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Tuesday, 16 October 1990
Page: 3108

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Senator FOREMAN —My question is directed to the Minister for Industrial Relations. Is the Minister aware of a press report in the Adelaide Advertiser on 1 October of a study by Dr Richard» «Gun , senior lecturer in occupational and environmental health at the University of Adelaide, which suggests that the incidence of repetitive strain injury (RSI) is declining in South Australia? Does the Minister have any information to show whether trends are similar nationally? Are there other areas where women are particularly prone to work related injury? Can the Minister advise what steps the Government has taken, or has in mind, to find out why this is so and to find out ways to deal with work related injuries to women?


Senator COOK —The latest figures on repetitive strain injury seem to indicate that the number of new cases reported peaked in 1985-86 and, since then, has been declining. Excluding Victoria, the most recent Australian statistics available show a peak of 8,806 new cases recorded in 1985-86, dropping to 7,208 in 1986-87. Two-thirds of all RSI cases are recorded by women.

However, although RSI cases are reasonably well documented there are many other injuries that women in the work force suffer. The industries where women are particularly prone to work related injury and disease are certain manufacturing industries-specifically, clothing, textiles and footwear-and service industries, including the health, hospitality and food processing industries.

Many of these industries where women are prone to occupational injury have similar characteristics. They are industries where women of non-English speaking background are concentrated; where the jobs, in the main, are unskilled; and where there is a low proportion of female workers who are unionised. As well, there is a stigma attached to occupational injuries in some industries, which deters women-particularly migrant women- from officially reporting those injuries.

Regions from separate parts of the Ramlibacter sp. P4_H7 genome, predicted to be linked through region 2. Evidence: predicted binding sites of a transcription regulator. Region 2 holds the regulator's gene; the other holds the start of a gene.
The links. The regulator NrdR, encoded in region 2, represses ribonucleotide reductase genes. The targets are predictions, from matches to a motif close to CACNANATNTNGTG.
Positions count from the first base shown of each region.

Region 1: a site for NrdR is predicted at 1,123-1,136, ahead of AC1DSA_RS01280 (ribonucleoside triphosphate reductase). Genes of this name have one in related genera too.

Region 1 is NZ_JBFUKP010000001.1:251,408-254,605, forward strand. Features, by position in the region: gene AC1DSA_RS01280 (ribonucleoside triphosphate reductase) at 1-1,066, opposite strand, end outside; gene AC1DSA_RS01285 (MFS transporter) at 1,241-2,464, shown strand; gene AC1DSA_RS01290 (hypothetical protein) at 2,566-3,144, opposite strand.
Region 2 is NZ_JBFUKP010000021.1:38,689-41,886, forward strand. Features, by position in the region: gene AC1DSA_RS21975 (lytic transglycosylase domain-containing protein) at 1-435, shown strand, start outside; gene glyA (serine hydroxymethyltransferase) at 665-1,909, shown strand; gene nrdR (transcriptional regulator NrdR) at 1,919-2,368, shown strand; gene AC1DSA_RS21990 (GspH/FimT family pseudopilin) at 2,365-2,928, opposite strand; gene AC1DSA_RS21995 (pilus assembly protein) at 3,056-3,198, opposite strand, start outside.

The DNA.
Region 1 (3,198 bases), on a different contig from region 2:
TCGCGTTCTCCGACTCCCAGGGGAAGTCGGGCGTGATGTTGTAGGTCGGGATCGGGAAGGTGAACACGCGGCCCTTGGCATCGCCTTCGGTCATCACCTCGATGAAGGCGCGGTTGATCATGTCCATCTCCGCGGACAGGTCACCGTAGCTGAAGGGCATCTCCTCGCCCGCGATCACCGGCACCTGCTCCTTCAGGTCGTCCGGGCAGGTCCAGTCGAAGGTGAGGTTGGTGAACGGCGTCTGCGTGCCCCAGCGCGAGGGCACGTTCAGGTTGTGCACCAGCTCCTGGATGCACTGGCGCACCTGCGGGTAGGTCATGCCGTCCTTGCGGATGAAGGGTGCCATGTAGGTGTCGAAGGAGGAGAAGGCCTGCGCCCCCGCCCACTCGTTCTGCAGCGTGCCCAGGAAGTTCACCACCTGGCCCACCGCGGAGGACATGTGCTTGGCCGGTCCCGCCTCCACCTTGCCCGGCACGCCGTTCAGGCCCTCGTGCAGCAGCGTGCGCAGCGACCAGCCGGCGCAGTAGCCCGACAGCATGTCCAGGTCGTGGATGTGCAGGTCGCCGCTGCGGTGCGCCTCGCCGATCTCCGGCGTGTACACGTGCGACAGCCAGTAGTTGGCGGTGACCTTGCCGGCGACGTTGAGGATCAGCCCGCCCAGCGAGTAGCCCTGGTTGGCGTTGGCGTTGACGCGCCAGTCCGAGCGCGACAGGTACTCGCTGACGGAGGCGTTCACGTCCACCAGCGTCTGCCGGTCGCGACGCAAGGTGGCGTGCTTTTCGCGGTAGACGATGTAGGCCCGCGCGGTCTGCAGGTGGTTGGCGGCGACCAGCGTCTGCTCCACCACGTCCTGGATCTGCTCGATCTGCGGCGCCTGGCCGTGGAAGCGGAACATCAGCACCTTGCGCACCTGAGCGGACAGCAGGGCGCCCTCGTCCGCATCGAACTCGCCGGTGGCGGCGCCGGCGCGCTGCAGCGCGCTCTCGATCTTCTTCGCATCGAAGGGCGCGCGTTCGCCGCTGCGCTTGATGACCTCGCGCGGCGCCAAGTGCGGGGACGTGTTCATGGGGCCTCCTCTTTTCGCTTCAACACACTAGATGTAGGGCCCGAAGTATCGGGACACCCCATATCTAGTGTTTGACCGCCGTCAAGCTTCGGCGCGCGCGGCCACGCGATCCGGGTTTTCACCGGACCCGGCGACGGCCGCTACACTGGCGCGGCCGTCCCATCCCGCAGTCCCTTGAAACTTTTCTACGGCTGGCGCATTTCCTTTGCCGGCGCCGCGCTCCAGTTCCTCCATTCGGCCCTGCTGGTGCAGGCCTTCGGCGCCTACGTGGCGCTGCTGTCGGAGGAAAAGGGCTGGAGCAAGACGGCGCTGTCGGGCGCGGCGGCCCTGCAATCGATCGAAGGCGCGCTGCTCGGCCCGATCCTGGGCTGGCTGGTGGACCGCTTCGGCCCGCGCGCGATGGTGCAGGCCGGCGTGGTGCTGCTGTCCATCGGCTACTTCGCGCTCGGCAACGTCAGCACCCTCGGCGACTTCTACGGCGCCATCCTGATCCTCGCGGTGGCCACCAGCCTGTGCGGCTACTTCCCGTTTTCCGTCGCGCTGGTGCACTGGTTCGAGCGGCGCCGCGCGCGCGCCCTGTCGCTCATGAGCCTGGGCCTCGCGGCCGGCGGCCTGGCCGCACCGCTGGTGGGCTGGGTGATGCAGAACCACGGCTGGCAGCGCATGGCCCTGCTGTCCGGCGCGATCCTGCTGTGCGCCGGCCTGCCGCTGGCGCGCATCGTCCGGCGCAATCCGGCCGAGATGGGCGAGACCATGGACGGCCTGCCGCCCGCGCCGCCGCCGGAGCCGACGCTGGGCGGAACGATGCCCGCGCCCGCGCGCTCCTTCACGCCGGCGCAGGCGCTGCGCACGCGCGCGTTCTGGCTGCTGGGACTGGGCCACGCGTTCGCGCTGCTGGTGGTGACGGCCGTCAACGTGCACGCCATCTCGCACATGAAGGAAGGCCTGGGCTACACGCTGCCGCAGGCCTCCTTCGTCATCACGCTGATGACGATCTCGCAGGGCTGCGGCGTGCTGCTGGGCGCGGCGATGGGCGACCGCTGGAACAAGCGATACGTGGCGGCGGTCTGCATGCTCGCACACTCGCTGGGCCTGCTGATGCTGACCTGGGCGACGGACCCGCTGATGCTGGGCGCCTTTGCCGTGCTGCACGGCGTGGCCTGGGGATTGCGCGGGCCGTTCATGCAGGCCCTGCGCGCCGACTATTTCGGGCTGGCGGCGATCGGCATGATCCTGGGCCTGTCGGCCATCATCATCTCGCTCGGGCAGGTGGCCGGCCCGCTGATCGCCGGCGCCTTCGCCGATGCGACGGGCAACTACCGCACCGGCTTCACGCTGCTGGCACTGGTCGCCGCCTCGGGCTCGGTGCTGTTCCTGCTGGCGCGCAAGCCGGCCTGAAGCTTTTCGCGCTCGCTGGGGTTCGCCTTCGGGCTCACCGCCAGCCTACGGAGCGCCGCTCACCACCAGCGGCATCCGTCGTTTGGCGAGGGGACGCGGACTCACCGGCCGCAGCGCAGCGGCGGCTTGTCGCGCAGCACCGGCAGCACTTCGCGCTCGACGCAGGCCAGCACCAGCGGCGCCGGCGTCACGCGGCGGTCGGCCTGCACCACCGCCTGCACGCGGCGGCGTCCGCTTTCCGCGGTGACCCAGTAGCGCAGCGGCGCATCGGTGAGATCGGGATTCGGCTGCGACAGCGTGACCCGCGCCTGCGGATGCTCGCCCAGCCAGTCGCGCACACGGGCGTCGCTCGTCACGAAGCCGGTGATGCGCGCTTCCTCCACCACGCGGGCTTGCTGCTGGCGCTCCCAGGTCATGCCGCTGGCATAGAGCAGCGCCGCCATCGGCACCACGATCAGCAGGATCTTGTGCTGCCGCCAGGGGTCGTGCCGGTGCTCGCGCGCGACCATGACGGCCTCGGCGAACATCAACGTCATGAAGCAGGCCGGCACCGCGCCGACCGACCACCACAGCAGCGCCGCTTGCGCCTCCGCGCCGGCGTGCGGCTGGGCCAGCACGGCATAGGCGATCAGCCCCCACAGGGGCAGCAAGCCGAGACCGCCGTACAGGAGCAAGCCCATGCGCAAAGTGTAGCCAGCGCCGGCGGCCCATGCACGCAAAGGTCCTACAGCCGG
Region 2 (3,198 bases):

The injuries and diseases that women suffer are mainly sprains, strains and back and neck injuries. For example, nurses-a mainly female dominated occupation-suffer a high incidence of back pain. Workers in the food industry suffer a high incidence of skin disorders.


Senator Hill —Mr President, I raise a point of order. Senator Cook is not answering the question. A statement is being read. The statement can be tabled or incorporated and we can get on with the business of questions without notice.


The PRESIDENT —There is no point of order because the question was clearly within the Minister's area of competence.


Senator COOK —Worksafe Australia has taken steps to ensure that women work in safe and healthy working environments by endorsing, at the March 1990 national commission meeting, a national approach to occupational health and safety for women workers.

In line with the national agenda for women, the national approach draws together the areas of concern in the industries where women are concentrated and gives priority to addressing occupational health and safety issues for women through four major projects, which, briefly put, are: a cost benefit analysis of occupational health and safety initiatives in the textiles, clothing and footwear industry; the development of a guidance note on manual handling in the retail industry in consultation with the Victorian Department of Labour; the development of an Australian anthropometric dataset to be used to assist in designing workplaces and machinery so that the job should be within the capacities of 90 per cent of the population; and the development of information and training for farm safety through women on farms. These are being progressed through Worksafe Australia's occupational health and safety grants scheme. All these projects are in the preliminary stages of development and involve cooperation and assistance from unions, employers, government bodies and, of course, workers.